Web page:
1. Who spilled the milk?

Parenting includes many different jobs – chef, chauffeur and cheerleader. Don't add detective to the list.

Whodunnit questions – “Who spilled all the juice and the floor and didn’t clean it up?” – only lead to lying and accusations. Instead describe the problem and ask for help, “Oh no! There’s juice all over the floor. We need a mop and some paper towels.” You can tell the family later, “I don’t know who spilled the juice and I don’t care. That person needs to remember in the future to clean up after themselves.”

2. How was school today?

Many children have a hard time answering open ended questions like, “What did you do in school today?” They often don't like to answer any questions at the end of their long day. You can just give your child a warm hello and a greeting, “Great to see you…”

After your child has time to unwind, you can ask some close-ended questions like, “Did you color or paint today?” “Was today an art or gym day?” These questions will help your child open up and talk.

You can also have everyone at dinner share the best thing that happened to them that day. Some other questions to ask, “How were you brave today?” “How were you kind today?” “How did you fail today?”

3.Stop…(twirling your hair!…being so wild!)

Direct commands are usually invitations for a power struggle. This is especially true if you have a strong-willed child. Not only that, there are children have a hard time processing the command and then actually carrying out the command. It looks like they are being defiant, but in actuality they are struggling to understand the directions thrown at them while curbing their behavior.

It is helpful to tell children what they can do instead of what they can’t and give them a few seconds to comply. Instead of saying, “Stop twirling your hair!” you can say, “Hands belong in your lap.” Instead of saying, “Stop being so wild!” You can say, “Inside is for quiet voices and quiet feet.”

4. We need to go now!

Children have a hard time leaving places they love. Make sure to give your children, 5-10 minute warnings before you head out. You can say, “I am letting you know we are leaving in 10 minutes. In 5 more minutes we will start to get ready to go.”

5. Great job!

Most parents have heard by now that that encouraging kids by saying, “Good job” or “You are wonderful” does not build confidence. It actually does the opposite. It trains kids to rely on others approval instead of listening to their gut feelings. They become more tentative about making their own decisions.

Instead we can describe what we see: “You hit the ball and ran to first base!” “You got into the bath and washed yourself up!” “You cleared all the dishes!”

6. You always… You never…

When we start our conversations with “You always are late…,” or “You never listen…” we immediately put the other person on the defensive. It is also sending a negative message, that they are never on time and they are not good listeners. Furthermore we are reinforcing negative behavior because the more you point out the negative the more negative you will get in return. The more times I pointed out that my kids were late, not listening or being disrespectful or non-compliant, the more likely they would perpetuate that behavior.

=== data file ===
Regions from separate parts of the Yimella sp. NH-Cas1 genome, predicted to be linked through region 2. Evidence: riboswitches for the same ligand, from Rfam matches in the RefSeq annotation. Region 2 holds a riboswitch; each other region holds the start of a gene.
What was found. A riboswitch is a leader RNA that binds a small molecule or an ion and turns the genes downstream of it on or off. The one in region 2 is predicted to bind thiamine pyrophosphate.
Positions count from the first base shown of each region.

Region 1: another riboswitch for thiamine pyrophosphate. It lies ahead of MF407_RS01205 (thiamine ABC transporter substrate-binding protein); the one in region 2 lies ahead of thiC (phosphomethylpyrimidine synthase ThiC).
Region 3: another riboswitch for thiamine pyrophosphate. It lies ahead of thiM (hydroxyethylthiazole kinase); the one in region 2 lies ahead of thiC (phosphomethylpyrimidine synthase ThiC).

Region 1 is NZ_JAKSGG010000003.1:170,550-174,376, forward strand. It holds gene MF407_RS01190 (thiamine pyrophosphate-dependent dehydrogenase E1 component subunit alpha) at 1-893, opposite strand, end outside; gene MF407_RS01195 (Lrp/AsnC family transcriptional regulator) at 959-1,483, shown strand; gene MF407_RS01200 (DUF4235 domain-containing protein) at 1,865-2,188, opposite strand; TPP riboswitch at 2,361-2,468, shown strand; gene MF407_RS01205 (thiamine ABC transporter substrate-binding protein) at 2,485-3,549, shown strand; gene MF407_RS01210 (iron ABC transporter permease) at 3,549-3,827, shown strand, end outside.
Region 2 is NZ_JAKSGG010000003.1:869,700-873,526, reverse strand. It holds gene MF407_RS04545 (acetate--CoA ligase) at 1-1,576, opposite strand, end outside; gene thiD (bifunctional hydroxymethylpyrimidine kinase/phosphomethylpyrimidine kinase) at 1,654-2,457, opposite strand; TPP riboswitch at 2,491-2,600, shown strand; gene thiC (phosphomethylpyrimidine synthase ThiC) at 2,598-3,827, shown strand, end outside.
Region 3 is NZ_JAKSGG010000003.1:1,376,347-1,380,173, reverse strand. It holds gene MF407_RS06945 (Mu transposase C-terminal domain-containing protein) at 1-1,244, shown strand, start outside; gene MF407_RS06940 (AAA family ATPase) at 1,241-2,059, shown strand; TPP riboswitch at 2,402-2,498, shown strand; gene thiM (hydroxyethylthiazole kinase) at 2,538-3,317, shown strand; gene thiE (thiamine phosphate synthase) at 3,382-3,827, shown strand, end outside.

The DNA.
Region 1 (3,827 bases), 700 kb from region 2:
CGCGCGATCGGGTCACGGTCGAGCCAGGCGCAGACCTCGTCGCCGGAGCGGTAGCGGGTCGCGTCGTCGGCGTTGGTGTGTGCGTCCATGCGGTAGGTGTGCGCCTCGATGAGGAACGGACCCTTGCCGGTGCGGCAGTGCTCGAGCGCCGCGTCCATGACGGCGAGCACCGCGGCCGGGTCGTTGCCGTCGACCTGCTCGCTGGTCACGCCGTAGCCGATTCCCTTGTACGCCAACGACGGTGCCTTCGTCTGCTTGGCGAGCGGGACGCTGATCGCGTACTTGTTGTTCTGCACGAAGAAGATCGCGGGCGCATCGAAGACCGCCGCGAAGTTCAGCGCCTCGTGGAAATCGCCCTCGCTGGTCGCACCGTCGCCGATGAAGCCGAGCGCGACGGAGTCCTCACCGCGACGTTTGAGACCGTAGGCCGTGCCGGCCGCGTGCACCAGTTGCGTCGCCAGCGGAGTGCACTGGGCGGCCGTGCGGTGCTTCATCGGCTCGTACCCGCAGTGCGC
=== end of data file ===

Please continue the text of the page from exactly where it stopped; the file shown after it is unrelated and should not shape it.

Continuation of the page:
Turn the above statements around by saying: “I know you know how to listen.” “I know we can figure out a way to get out on time.”

7. “We don't cry about…lost toys…losing the game…”

Crying can actually be a great stress reliever; it removes toxins from the body that build up due to emotional stress. It is good to let kids just cry it out and let them know it is okay.

Yes, children cry about the silliest things, at least to our adult minds. However, these things are important to children. Rav Yisroel Salanter said that when a child’s toy boat breaks, to him it is as if he is a merchant and all his goods were lost at sea.

Let children cry in peace and empathize with them. “It can be so frustrating to lose your toy!” “You and your team worked so hard and you really wanted to win the game.” Ironically this is what helps them deal with their feelings. It calms them down and they can then recognize that it might not be so bad after all.

8. “You are so smart…”

In documented studies, children praised in this way have a hard time performing well academically, are more anxious about school and shy away from challenges. Children who are told they're smart believe that intelligence is something you have or don’t. They figure if you have to work hard at a task it means you are “stupid”. They have limited strategies to cope with academic setbacks.

Instead we need to praise children for their effort, for working hard, persevering at a difficult task and figuring out solutions to problems. Children who are praised in this way are motivated to learn and will challenge themselves academically. They feel that they have control over their intelligence and they only have to increase their effort to succeed at school.

Be descriptive and focus on his accomplishments: “You put effort into your book report. You read the book, answered the questions and drew a picture for the cover. You had it ready for the due date. That’s called being responsible.”